D7.01 Business Models and Financing Mechanisms for Wide Uptake of Smart City solutions
Embracing the spirit of the European Green Deal aiming to become the world’s first climate-neutral continent by 2050, SPARCs project would act as bridge between that policy directrix and the challenges at the Smart Cities and Communities scenario. SPARCs’ ambition, since the originating phase, was to profile innovative tools in favour of the Main Urban Authorities enabling their toward-climate-neutral transitions. Of course, “where will the money come from” was the looming dilemma. Nevertheless, it has been learnt that the picklock was not even the “where” but “how” the available worldwide-money-mass inflects for funding and financing smart city processes.
Briefly, the overall aim of this work is to structure a benchmark of exploitable business models to be applied at Positive Energy District scale, helping the two lighthouses of Espoo and Leipzig to replicate and scale up the SPARCs large implementation plan. Either the results will be used for drafting the investment plans of the five fellow cities (Reykjavik-IS, Maia-PT, Lviv-UA, Kifissia-EL and Kladno-CZ), given their differences.
As such, the report suggests an already tested and certified methodology able to rate cities implementation plans; thus to establish an innovative funding scheme settled at country base (namely for Finland and Germany) and to provide input for a possible Smart City Fund harmonized at wider scale (not even more country-based) index-linked having as underlying the securitization of cities’ unproductive assets.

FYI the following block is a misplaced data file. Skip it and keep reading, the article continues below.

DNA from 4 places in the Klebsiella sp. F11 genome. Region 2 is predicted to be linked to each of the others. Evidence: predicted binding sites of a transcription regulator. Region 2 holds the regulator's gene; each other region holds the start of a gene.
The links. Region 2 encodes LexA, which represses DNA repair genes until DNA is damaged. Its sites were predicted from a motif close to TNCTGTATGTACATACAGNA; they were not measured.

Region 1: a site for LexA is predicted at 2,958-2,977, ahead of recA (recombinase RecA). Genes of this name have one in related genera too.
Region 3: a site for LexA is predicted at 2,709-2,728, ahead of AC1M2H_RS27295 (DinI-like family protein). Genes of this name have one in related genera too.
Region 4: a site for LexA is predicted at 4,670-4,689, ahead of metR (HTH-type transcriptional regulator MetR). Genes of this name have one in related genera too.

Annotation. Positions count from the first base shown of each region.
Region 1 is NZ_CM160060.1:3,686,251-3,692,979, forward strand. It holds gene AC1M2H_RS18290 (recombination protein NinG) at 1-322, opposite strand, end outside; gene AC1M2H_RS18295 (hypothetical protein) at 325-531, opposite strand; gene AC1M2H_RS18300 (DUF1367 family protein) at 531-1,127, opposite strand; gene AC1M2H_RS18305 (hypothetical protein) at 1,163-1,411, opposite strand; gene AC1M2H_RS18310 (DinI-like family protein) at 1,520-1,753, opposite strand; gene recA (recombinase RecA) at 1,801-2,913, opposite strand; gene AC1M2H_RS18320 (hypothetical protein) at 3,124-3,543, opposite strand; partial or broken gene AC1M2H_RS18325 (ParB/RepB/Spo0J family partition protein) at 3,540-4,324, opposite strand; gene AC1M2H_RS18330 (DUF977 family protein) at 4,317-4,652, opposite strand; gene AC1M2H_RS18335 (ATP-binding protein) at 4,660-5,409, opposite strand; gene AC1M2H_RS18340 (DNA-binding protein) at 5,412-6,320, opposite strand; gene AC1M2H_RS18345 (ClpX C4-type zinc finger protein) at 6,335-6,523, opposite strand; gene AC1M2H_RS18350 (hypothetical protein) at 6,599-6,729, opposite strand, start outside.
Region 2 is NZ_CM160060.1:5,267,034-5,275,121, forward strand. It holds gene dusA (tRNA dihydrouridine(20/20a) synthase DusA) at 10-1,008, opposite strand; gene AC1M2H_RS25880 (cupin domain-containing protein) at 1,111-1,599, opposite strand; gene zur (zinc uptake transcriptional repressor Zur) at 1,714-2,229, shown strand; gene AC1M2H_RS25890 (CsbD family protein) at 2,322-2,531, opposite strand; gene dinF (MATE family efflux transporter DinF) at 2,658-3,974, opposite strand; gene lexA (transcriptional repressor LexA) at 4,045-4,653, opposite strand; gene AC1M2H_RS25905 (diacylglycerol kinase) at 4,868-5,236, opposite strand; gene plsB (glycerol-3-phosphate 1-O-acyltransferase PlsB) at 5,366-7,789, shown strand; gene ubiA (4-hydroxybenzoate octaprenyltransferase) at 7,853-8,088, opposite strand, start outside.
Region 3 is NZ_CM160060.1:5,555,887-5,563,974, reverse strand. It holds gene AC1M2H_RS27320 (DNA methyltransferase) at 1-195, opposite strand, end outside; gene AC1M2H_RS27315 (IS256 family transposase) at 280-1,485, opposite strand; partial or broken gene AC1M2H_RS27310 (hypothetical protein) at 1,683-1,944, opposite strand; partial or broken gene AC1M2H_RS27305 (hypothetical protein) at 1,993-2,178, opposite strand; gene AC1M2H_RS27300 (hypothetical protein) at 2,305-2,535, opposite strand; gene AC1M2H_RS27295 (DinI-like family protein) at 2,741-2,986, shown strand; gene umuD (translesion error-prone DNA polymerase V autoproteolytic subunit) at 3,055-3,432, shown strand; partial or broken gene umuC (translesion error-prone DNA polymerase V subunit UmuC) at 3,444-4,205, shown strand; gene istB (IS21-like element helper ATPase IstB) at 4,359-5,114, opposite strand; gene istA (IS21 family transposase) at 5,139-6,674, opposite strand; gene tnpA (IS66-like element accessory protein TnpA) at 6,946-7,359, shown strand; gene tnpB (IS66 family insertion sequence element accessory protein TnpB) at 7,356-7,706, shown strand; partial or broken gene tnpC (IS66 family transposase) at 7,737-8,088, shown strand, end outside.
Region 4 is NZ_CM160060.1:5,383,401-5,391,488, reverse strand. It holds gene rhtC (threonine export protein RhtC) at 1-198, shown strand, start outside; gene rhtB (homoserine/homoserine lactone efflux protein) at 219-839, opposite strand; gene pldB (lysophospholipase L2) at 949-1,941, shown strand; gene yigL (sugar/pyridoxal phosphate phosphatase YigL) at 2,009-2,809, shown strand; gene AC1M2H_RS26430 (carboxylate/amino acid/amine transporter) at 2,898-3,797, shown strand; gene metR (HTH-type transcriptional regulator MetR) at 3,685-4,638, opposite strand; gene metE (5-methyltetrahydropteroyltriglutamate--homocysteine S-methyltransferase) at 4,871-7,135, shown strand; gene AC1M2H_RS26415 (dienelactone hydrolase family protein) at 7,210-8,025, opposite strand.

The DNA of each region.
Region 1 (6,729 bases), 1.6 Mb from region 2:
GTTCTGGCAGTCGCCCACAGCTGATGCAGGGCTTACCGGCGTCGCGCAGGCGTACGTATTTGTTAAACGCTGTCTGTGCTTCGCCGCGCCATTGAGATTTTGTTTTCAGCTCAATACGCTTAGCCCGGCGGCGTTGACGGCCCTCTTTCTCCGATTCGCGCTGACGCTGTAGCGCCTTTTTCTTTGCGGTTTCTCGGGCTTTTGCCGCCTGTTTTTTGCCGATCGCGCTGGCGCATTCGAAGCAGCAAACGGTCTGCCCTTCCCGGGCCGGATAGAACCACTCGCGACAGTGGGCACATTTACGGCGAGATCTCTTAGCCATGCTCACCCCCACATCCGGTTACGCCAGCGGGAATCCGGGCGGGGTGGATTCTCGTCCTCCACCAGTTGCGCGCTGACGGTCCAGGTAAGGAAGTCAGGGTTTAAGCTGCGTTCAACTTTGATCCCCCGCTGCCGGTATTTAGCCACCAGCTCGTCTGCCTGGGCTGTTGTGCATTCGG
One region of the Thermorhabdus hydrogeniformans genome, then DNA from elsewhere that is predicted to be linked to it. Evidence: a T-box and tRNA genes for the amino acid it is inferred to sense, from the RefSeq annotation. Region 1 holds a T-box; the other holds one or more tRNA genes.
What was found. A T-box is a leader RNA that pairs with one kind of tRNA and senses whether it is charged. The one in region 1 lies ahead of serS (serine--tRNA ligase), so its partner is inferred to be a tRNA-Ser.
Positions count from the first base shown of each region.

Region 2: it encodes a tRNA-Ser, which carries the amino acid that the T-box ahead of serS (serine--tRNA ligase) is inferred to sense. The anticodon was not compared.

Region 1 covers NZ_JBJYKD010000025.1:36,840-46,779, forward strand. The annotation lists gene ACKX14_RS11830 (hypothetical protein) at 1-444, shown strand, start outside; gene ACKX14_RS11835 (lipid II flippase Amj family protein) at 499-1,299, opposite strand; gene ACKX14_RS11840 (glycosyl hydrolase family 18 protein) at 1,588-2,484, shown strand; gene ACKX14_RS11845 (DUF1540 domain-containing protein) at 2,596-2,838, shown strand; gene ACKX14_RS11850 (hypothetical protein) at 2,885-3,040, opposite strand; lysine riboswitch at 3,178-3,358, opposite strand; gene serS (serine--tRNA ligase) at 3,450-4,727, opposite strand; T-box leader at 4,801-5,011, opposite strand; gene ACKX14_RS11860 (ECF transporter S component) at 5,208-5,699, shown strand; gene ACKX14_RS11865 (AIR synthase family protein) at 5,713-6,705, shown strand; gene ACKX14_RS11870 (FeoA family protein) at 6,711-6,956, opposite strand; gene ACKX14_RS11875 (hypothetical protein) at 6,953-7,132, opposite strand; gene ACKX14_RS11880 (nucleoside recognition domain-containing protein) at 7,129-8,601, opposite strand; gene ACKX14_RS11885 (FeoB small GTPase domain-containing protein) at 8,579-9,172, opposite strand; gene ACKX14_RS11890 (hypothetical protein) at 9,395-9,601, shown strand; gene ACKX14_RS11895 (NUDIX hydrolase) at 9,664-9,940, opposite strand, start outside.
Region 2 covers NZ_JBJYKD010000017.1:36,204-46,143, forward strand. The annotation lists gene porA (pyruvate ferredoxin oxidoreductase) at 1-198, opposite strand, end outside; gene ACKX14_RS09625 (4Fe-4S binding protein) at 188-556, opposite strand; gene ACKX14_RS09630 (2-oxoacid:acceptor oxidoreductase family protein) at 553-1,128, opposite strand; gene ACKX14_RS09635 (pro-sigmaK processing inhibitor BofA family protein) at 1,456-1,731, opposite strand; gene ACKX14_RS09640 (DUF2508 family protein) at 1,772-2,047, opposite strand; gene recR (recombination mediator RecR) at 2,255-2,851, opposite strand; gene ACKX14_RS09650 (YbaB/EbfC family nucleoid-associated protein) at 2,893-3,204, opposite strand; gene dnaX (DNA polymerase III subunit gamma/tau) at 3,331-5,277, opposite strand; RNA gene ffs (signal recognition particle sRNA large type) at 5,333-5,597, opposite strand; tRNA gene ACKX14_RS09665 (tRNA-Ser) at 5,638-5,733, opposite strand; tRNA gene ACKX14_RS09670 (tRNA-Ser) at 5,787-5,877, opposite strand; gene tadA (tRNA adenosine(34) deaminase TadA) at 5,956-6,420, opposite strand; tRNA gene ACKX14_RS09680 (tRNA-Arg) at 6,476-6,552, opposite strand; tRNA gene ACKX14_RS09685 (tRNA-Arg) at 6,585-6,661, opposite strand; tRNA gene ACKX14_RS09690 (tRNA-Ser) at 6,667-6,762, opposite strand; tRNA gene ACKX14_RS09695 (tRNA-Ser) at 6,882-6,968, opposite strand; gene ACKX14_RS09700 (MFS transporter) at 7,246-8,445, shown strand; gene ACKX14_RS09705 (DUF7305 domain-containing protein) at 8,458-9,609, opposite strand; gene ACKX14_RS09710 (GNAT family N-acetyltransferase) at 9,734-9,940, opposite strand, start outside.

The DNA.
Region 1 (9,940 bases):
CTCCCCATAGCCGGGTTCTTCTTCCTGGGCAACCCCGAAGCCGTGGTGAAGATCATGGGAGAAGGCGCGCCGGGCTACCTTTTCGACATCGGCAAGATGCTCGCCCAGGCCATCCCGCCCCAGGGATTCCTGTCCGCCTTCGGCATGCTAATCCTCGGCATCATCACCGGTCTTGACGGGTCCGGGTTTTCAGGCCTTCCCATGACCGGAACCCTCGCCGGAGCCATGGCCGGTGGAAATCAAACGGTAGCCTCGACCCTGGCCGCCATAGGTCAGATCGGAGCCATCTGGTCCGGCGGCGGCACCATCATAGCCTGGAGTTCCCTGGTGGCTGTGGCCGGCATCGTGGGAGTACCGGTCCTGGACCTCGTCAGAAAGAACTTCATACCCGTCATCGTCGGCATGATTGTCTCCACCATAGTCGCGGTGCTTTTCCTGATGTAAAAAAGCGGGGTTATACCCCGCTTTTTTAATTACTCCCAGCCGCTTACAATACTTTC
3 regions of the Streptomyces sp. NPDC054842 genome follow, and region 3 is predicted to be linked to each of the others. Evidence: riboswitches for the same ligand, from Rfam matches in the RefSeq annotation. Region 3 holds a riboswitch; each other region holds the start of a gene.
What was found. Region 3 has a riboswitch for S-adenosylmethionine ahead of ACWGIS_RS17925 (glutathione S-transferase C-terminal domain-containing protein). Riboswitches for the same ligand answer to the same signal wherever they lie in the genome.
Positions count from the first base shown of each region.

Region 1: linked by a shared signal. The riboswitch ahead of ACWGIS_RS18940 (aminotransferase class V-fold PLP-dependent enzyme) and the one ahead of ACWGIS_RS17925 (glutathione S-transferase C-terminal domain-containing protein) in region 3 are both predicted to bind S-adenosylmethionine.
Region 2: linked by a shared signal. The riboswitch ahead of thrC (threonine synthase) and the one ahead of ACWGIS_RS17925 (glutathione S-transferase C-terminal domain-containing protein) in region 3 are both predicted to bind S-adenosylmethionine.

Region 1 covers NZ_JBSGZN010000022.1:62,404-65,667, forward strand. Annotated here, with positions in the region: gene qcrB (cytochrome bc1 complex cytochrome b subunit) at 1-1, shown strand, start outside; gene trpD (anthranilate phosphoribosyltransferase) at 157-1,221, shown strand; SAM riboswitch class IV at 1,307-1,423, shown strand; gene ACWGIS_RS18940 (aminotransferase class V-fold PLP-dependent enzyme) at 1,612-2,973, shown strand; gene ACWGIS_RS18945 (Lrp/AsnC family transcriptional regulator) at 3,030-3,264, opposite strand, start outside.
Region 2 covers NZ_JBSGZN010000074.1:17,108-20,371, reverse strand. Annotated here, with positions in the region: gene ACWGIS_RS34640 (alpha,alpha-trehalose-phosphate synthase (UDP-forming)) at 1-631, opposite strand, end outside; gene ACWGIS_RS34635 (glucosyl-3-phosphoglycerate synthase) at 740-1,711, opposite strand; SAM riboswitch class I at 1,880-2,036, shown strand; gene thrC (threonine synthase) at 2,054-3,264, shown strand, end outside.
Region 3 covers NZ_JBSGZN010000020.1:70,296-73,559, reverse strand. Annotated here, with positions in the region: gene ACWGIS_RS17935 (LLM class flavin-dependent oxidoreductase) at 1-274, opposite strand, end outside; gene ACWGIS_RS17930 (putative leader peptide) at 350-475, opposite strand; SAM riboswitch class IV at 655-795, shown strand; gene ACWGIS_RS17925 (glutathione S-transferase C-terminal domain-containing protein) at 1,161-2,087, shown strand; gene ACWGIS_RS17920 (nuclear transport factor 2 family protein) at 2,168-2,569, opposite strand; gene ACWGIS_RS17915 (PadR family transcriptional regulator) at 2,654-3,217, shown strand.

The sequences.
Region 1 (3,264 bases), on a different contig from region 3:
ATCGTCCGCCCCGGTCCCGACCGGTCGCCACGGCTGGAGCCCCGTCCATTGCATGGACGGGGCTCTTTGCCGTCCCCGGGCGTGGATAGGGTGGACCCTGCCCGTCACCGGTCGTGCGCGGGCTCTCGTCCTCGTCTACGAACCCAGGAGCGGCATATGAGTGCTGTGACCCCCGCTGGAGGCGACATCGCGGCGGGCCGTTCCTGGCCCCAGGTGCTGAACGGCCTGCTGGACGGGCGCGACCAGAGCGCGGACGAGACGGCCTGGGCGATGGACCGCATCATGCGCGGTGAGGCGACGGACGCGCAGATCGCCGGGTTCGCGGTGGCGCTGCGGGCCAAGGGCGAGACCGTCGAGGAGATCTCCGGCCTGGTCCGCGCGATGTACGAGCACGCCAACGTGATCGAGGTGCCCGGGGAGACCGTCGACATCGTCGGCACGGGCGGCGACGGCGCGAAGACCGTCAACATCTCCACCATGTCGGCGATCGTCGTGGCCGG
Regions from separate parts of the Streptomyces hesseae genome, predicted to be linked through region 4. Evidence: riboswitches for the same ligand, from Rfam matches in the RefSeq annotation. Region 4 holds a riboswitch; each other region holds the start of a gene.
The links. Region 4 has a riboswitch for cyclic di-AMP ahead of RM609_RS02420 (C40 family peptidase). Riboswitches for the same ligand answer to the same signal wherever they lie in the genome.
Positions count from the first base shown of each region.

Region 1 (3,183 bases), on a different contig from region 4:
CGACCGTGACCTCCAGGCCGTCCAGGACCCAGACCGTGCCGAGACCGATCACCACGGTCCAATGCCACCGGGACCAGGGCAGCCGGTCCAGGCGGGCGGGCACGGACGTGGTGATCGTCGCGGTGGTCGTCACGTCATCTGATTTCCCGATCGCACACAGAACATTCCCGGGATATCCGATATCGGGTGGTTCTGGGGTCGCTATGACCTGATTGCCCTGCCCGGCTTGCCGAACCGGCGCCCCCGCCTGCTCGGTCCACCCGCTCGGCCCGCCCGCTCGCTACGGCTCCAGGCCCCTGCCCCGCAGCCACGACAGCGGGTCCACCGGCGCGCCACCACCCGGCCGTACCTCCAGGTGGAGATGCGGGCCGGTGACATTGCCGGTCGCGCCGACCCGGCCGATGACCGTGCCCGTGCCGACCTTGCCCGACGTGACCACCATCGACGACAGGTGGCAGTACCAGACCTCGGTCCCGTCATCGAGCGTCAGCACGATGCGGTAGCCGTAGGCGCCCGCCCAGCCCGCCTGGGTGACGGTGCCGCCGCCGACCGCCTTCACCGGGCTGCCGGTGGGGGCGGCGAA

The report has been thought to be a preliminary guideline (at M12 compared to M60) able to benchmark the SCC1 exploitable framework in terms of tested business models, checked business plan and funding architectures. Compared to the first intention, two dyscrasia occurred.
From one side, when translating the experiences coming from the SCC1 lighthouses in to models to be applied at Positive Energy District scale, the result has been shattered, but this was barely predictable. As it could be seen in the table 2 of the chapter 2, objectives coming from the topic’ requirement had changed according to the SCC1 waves. The first wave of projects was a sum of disaggregated and innovative actions. While the second wave has the holistic approach as a common denominator. SPARCs is in the middle of the third wave, the one of the Positive Energy District. That was endogenic inside the SCC1 global framework: it is SPARCs’ challenge.
On the other side, the exogenous dyscrasia is the unpredicted variable given by Covid-19, not in terms of pandemic but in terms of game-changers legacy. Will the climate change and the green economy have a brake? Or, conversely, the after-Covid-19 will be catalyst for them? At the moment, the forecast tends to the second scenario. Overarching the Covid-19 pandemic, a blending attitude is emerging by mixing traditional and classical market finance with venture philanthropy aiming to create new mixed funds including some aspects of the crowdfunding: the rationale is to associate the economic revenues of the social impacts in order to boost the non-cyclic investments and hinder the equity home bias puzzle.
The overall structure of the report discloses two harmonized compendious: a KPIs list with the most relevant one, duly explained and index-linked to the optimal range; a short described basic dictionary dashboard. After a concise introduction about the deliverable and the SPARCs project itself in chapter one, chapters two and three are focused on mapping the business models in SCC1 scenario and at worldwide scale. As such, in chapter two it is shown the methodology adopted. The chapter four is the kernel of the report with three tools: the co-design of SPARCs business model canvas; four adaptable emerging business models; a validated methodology for project financing and bankability evaluation. The fifth chapter is related to an innovative funding scheme customized for the two lighthouses and the possible scalability of the model.